Not Easily Broken
1 1/2 out of 4
Mixing the carnal and the spiritual within the framework of a feature film is always a dicey proposition. Lean too heavily on one side or the other and you'll alienate the two probable, distinctly polarized audiences. Carefully walk the tightrope between the two for the duration and you'll get a competently made, yet totally forgettable morality tale.
Based on the novel by producer/televangelist T.D. Jakes, "Not Easily Broken" covers a lot of the same thematic turf as this week's "Revolutionary Road" only with kid glove caution and unrealized dramatic wallop. Looking less like a feature film and more a cable channel's movie of the week, the production takes few chances and as a result, delivers few payoffs.
Lacking the relative spunk, grit and humor of Jakes' only other book-turned-movie ("Woman Thou Art Loosed"), "Not Easily Broken" is positively inert by comparison. While in possession of a smoldering, Adonis-like appearance, leading man Morris Chestnut (as Dave) is an acting blank slate. Devoid of anything resembling range, Chestnut is called on at various points to emote joy, sadness, anger, rage, passion, resentment and reflection and does so with the same flat, generic expression. He's the urban version of Richard Gere.
As Dave's headstrong wife Clarice, Taraji P. Henson overcompensates for her leading man's lack of talent by going too far the other way. Unlike her impressive and subtle turn as Brad Pitt's surrogate mother in "The Curious Case of Benjamin Button," Henson is an unchecked ball of kinetic energy whose performance bounces from one wall to another. Her high-powered real estate salesperson character is far more engaging than Dave's failed athlete-turned-struggling-home improvement entrepreneur, but her high-strung rendering borders obnoxious.
After nearly a decade of marriage, Clarice and Dave hit a major crossroads when she is severely injured in an automobile accident. Seething with resentment and restricted from making her high-end wage, Clarice calls on underachiever Dave to pick up the slack, but his commitment to coaching a kid's baseball team and hanging with his overwritten buddies takes precedence.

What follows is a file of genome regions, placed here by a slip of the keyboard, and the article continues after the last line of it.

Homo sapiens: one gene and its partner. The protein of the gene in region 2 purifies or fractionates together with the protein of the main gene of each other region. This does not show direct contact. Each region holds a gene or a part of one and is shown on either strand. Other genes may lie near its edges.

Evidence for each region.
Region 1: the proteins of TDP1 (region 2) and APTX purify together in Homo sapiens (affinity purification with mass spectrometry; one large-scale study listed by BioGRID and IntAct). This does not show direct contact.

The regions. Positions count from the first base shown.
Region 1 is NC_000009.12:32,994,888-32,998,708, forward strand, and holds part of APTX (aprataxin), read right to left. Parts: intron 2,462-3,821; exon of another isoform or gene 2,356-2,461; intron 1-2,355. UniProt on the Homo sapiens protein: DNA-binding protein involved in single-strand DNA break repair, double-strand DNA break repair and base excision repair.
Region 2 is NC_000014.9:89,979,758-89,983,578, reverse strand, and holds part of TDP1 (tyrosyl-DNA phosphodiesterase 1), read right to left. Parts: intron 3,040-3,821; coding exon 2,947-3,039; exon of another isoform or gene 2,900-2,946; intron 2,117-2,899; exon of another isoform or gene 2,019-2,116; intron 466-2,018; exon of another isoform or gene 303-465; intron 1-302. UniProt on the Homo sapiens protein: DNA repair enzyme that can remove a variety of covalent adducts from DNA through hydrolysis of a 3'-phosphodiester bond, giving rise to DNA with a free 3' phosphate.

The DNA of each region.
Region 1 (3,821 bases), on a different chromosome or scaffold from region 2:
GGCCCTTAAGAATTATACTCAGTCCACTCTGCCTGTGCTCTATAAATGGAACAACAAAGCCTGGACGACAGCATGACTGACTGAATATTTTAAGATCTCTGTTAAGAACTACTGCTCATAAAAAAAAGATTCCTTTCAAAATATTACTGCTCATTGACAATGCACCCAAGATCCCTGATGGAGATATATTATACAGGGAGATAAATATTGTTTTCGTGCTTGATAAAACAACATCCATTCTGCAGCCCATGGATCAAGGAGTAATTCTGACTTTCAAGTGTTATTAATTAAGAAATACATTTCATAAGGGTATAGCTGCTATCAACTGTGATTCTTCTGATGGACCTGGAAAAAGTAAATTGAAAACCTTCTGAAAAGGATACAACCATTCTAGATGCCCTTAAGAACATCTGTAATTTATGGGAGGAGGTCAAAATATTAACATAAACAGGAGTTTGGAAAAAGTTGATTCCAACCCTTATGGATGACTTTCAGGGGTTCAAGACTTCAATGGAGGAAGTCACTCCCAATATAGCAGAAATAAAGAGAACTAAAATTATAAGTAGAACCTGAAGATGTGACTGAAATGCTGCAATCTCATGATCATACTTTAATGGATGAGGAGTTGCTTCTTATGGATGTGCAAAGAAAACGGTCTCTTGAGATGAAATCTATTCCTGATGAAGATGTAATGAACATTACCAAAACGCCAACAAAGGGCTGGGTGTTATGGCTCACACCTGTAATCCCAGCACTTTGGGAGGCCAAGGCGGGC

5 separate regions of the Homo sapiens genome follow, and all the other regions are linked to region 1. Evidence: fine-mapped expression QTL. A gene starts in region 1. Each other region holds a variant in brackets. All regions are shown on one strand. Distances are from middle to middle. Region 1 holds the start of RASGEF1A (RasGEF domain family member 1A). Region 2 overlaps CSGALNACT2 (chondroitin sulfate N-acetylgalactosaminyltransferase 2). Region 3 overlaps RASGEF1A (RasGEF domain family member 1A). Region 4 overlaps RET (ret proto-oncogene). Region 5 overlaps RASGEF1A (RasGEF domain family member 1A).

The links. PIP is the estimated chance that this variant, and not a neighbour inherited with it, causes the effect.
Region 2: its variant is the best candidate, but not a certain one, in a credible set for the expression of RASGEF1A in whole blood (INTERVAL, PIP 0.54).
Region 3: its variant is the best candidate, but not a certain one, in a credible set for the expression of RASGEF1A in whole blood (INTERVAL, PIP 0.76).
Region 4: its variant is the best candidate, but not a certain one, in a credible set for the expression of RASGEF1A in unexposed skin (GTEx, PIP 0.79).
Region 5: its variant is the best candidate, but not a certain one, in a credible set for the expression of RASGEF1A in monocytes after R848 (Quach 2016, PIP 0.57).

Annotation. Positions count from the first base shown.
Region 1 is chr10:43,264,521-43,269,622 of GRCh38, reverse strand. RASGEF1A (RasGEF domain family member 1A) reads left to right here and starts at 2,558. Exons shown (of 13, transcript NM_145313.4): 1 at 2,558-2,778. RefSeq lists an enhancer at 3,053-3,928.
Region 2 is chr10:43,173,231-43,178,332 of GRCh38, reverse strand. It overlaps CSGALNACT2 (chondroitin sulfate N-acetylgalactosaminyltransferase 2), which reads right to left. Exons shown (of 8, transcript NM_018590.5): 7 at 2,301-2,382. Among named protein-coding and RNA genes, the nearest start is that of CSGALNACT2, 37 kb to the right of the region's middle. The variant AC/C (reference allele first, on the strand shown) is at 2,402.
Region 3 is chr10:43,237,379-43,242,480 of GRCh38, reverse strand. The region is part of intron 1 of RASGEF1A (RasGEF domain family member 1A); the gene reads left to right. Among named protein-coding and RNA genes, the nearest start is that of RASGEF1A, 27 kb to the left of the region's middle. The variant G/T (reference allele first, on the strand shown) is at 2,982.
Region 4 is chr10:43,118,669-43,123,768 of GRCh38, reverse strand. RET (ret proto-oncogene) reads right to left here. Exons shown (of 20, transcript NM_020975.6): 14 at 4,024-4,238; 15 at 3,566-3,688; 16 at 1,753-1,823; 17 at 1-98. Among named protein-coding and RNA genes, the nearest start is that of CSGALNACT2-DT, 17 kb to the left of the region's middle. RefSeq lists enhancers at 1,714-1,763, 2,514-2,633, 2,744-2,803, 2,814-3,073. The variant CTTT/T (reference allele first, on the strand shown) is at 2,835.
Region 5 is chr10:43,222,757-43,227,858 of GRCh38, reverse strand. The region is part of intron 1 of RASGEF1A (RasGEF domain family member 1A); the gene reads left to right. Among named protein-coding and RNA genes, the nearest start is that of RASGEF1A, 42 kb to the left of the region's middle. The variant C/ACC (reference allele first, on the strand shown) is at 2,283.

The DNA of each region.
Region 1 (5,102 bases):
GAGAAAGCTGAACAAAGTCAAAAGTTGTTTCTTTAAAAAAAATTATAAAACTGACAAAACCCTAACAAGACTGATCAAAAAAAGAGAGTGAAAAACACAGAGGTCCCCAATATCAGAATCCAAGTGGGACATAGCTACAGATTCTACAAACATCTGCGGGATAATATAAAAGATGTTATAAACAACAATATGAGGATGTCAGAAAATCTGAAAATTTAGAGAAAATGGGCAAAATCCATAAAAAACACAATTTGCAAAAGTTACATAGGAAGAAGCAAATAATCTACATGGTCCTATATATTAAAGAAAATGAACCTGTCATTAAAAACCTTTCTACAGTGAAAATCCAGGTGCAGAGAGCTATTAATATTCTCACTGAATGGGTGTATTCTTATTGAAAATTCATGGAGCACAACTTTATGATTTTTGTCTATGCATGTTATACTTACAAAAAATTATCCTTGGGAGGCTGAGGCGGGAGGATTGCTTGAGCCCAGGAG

The one sliver of dramatic tension is delivered by the exceedingly average Maeve Quinlan as Clarice's physical therapist Julie. Patient and thoughtful with Clarice, single mom Julie makes the grave mistake of giving serious credence to Dave's inter-racial, carefully cloaked, not-quite flirts, while staving off the blunt advances by one of his friends.
Concluding with a convenient, neat-bow ending, director Bill Duke's movie brings up the implications of marital infidelity but fails to carry through with the possible messy emotional fallout. There's no real danger or palpable tension. The principal characters tip toe around an incendiary scenario that never materializes and the film only slightly addresses the possible moral and spiritual implications.
As thin and unrealized as Jakes' two film adaptations are, they are light years beyond the similarly flavored works of Atlanta's Tyler Perry, who mixes broad racial and sexual stereotypes with faux spirituality and assembly line sentimentality. Given the choice of the weak two, Jakes is far more preferable. (Columbia/TriStar)